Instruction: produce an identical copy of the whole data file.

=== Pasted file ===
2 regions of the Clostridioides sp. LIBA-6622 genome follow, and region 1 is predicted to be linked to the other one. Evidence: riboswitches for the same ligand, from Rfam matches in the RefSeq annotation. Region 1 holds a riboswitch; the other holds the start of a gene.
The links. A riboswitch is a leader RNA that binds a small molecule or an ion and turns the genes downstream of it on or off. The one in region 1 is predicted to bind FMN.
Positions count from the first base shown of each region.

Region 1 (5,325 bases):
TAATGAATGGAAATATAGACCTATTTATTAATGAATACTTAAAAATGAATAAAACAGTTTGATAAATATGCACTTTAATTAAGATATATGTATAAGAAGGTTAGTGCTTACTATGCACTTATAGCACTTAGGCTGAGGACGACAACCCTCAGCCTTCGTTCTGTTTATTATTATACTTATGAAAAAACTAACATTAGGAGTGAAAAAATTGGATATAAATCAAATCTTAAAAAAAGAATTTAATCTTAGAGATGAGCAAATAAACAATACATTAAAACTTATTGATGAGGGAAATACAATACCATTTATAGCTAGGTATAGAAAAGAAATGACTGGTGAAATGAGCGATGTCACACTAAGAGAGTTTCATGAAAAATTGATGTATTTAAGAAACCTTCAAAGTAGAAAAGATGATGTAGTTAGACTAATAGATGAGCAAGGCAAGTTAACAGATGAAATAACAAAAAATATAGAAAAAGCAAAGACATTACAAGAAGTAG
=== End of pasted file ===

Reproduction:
2 regions of the Clostridioides sp. LIBA-6622 genome follow, and region 1 is predicted to be linked to the other one. Evidence: riboswitches for the same ligand, from Rfam matches in the RefSeq annotation. Region 1 holds a riboswitch; the other holds the start of a gene.
The links. A riboswitch is a leader RNA that binds a small molecule or an ion and turns the genes downstream of it on or off. The one in region 1 is predicted to bind FMN.
Positions count from the first base shown of each region.

Region 1 (5,325 bases):
TAATGAATGGAAATATAGACCTATTTATTAATGAATACTTAAAAATGAATAAAACAGTTTGATAAATATGCACTTTAATTAAGATATATGTATAAGAAGGTTAGTGCTTACTATGCACTTATAGCACTTAGGCTGAGGACGACAACCCTCAGCCTTCGTTCTGTTTATTATTATACTTATGAAAAAACTAACATTAGGAGTGAAAAAATTGGATATAAATCAAATCTTAAAAAAAGAATTTAATCTTAGAGATGAGCAAATAAACAATACATTAAAACTTATTGATGAGGGAAATACAATACCATTTATAGCTAGGTATAGAAAAGAAATGACTGGTGAAATGAGCGATGTCACACTAAGAGAGTTTCATGAAAAATTGATGTATTTAAGAAACCTTCAAAGTAGAAAAGATGATGTAGTTAGACTAATAGATGAGCAAGGCAAGTTAACAGATGAAATAACAAAAAATATAGAAAAAGCAAAGACATTACAAGAAGTAG